World Heritage #0522 – Úbeda and Baeza

Last updated Mar 28, 2022 | Published on Aug 5, 2012Southern Europe, Spain, World Heritage Sites

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The two towns of Úbeda and Baeza were defining centres in the birth of the Spanish renaissance in the 16th century.

The UNESCO World Heritage List includes several hundred properties with outstanding universal value. They are all part of the world’s cultural and natural heritage.

 

Official facts

  • Official Title: Renaissance Monumental Ensembles of Úbeda and Baeza
  • Country: Spain
  • Date of Inscription: 2003
  • Category: Cultural site

UNESCO’s World Heritage Centre’s short description of site no. 522:

“The urban morphology of the two small cities of Úbeda and Baeza in southern Spain dates back to the Moorish 9th century and to the Reconquista in the 13th century. An important development took place in the 16th century, when the cities were subject to renovation along the lines of the emerging Renaissance. This planning intervention was part of the introduction into Spain of new humanistic ideas from Italy, which went on to have a great influence on the architecture of Latin America.”

 

My visit

We need more information about this, so we turn to Wikipedia. “The most outstanding feature of the city [of Úbeda] is the monumental Vázquez de Molina Square, surrounded with imposing Renaissance buildings such as the Palacio de las Cadenas (so named for the decorative chains which once hung from the façade) and the Basílica de Santa María de los Reales Alcázares.”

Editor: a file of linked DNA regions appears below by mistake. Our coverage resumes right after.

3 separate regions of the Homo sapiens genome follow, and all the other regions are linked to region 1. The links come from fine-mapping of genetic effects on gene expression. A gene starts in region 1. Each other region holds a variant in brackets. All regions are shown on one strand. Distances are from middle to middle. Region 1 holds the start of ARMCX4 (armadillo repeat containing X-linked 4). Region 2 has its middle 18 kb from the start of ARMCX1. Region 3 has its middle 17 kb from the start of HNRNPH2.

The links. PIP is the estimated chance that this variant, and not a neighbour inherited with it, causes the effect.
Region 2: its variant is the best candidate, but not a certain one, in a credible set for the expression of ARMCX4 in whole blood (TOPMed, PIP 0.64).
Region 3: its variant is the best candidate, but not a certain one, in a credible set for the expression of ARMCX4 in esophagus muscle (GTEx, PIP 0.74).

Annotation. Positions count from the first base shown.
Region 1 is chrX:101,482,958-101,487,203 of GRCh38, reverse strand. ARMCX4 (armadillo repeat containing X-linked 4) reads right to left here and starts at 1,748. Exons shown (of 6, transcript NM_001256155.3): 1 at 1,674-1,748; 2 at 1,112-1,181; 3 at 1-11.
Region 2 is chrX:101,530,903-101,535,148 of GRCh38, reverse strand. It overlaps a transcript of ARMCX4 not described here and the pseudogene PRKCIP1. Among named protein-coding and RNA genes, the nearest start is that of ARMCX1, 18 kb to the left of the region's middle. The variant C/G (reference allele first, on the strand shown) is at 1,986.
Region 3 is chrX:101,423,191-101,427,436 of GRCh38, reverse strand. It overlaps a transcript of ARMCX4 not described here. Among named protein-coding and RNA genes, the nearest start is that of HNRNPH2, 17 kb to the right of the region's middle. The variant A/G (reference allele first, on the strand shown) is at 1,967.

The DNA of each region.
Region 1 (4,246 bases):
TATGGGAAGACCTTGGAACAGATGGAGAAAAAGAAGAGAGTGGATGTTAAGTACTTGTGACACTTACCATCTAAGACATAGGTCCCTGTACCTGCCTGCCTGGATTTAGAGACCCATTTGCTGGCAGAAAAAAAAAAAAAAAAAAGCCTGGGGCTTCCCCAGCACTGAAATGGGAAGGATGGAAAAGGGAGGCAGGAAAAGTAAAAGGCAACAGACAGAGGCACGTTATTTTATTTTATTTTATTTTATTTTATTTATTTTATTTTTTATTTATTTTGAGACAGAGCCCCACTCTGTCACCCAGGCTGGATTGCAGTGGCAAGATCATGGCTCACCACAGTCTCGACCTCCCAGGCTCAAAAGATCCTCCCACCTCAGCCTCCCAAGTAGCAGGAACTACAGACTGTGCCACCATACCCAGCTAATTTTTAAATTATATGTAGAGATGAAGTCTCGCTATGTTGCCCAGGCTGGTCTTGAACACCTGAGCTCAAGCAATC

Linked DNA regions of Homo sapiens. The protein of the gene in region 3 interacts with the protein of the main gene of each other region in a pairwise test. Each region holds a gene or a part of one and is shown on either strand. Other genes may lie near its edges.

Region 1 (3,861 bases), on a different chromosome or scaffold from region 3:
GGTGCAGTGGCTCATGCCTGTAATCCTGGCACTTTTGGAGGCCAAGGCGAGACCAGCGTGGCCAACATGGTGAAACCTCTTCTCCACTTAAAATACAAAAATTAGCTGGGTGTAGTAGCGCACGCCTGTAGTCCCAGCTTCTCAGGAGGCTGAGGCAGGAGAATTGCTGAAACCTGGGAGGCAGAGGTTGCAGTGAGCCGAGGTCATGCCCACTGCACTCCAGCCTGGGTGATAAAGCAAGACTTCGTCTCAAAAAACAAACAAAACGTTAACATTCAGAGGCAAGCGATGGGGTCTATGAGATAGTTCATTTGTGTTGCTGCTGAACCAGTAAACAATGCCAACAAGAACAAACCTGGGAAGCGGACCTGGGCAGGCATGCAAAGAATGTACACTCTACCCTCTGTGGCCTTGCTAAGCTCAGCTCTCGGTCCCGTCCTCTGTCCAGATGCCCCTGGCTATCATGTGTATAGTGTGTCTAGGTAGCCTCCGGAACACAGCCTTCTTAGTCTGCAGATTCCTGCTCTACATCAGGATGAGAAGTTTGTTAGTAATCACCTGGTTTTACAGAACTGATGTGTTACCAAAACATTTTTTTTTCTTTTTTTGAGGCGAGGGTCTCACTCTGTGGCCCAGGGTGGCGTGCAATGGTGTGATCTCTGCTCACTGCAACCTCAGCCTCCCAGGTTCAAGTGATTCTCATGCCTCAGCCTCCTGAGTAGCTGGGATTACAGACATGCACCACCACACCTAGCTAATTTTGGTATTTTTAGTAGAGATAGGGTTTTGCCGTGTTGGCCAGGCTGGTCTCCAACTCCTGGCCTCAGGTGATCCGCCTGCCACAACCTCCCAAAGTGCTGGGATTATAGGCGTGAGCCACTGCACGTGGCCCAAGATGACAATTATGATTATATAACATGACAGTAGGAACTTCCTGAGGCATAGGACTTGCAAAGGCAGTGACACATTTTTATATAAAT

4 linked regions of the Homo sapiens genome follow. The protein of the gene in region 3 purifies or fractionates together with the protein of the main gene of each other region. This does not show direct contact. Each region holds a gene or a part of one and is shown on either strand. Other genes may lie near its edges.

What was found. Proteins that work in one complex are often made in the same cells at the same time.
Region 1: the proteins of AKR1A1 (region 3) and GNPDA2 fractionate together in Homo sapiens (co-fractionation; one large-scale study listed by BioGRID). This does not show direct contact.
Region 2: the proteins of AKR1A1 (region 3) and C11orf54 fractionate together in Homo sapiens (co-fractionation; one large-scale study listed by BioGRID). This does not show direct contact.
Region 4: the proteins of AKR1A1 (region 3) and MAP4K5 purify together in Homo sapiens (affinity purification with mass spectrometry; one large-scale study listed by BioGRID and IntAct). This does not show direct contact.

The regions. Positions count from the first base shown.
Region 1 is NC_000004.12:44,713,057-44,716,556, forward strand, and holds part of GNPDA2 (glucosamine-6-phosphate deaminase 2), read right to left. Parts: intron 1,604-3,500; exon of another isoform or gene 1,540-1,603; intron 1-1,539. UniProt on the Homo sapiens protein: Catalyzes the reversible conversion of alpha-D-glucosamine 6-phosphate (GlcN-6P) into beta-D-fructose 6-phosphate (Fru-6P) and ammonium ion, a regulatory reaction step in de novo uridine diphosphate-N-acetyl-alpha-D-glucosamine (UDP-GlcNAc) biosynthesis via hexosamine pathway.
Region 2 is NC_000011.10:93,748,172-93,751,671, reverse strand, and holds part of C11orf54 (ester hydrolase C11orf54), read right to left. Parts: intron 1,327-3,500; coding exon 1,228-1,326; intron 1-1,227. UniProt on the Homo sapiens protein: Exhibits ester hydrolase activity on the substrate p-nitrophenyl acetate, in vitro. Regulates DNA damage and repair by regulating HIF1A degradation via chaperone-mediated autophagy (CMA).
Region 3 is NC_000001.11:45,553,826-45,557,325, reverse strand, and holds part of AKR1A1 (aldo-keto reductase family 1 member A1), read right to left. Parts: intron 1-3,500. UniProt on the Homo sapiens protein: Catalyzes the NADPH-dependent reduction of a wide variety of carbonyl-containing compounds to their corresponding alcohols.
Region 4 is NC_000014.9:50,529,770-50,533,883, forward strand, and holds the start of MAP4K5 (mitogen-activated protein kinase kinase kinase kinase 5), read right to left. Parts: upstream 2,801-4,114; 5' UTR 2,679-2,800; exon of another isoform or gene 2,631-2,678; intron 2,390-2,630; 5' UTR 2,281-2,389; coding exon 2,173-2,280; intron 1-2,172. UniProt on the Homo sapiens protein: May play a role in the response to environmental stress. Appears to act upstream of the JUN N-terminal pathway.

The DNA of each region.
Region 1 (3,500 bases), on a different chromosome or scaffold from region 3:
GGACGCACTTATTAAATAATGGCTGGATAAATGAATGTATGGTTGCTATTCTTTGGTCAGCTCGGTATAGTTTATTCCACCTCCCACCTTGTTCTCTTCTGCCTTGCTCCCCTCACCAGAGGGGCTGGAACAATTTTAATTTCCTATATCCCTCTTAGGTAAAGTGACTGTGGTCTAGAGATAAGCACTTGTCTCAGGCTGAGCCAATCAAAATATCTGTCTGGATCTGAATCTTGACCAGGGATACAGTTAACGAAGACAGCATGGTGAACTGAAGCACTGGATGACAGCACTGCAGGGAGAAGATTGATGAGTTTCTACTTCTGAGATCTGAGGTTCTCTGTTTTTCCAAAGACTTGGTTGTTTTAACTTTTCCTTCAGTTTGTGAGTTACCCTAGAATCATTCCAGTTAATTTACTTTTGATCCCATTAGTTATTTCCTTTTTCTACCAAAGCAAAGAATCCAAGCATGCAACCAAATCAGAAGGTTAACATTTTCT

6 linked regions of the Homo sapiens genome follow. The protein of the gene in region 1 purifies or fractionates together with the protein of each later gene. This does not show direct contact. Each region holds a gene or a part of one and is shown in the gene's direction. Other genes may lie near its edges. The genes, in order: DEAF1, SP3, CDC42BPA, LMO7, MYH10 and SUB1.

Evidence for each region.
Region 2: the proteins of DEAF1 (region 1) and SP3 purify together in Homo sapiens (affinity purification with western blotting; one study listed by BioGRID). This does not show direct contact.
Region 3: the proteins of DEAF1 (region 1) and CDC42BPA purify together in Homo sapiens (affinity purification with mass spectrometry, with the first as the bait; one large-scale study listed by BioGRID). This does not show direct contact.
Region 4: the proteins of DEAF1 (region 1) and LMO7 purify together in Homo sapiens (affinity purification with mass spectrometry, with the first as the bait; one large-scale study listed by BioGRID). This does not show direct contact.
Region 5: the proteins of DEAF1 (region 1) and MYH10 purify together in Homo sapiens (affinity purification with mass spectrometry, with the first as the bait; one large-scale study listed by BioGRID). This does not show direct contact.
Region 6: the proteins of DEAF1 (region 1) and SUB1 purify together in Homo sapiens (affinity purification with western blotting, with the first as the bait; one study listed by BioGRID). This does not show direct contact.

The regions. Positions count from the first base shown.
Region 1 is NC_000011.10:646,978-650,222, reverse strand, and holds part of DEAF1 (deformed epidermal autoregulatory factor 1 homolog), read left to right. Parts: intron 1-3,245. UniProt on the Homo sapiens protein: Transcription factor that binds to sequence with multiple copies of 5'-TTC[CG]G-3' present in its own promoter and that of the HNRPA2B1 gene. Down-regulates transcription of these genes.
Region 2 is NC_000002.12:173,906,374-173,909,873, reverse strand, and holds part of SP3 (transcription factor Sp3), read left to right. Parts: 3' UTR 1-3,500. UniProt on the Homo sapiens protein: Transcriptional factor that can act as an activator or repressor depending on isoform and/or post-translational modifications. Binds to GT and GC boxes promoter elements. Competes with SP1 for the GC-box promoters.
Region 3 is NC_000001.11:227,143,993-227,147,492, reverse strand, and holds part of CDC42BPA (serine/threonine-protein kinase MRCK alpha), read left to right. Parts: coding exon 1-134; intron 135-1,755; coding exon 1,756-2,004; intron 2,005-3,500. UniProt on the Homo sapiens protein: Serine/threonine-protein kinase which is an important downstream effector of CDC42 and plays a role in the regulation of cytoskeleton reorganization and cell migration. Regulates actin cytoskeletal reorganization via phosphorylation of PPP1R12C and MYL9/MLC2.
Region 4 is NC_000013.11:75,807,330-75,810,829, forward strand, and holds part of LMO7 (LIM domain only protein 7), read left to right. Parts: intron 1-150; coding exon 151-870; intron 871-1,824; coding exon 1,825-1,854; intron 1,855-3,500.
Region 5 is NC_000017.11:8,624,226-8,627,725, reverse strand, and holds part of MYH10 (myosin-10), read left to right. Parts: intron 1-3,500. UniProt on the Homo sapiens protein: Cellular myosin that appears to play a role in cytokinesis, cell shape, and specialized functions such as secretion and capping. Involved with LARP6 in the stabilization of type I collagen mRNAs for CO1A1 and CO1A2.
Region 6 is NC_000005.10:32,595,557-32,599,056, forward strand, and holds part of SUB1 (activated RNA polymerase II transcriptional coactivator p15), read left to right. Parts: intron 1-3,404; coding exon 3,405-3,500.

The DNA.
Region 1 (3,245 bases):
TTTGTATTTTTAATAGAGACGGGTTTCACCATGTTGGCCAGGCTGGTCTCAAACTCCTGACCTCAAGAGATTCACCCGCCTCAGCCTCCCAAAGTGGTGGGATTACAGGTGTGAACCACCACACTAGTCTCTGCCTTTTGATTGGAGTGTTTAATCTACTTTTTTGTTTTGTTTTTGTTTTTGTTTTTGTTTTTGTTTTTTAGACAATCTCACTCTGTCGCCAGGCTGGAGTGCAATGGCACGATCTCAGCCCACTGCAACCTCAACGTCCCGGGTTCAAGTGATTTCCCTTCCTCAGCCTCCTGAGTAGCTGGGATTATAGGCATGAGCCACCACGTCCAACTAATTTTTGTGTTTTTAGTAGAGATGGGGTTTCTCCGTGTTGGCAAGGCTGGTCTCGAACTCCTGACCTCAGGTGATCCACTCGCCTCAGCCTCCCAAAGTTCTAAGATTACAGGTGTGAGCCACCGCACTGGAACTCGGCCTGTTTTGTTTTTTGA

Wikipedia also has this about Baeza: The sixteenth century was the golden era of Baeza (and nearby Úbeda). It grew rich from several industries, notably textiles, and the noble families, which were well connected with the Spanish Imperial state. They hired major architects of the era to design the present cathedral, churches, public buildings, and private palaces in the then-fashionable Italian style. The town’s university building dates to 1533.

The city declined in importance in the seventeenth century. As few newer structures were built during this period, this had the effect of preserving the town’s Renaissance legacy.

These two towns were at the end of my 2012 tour of Andalusia. It may be that I had seen so much already but neither their beauty nor simplicity struck me very much.

Read more about my visit.

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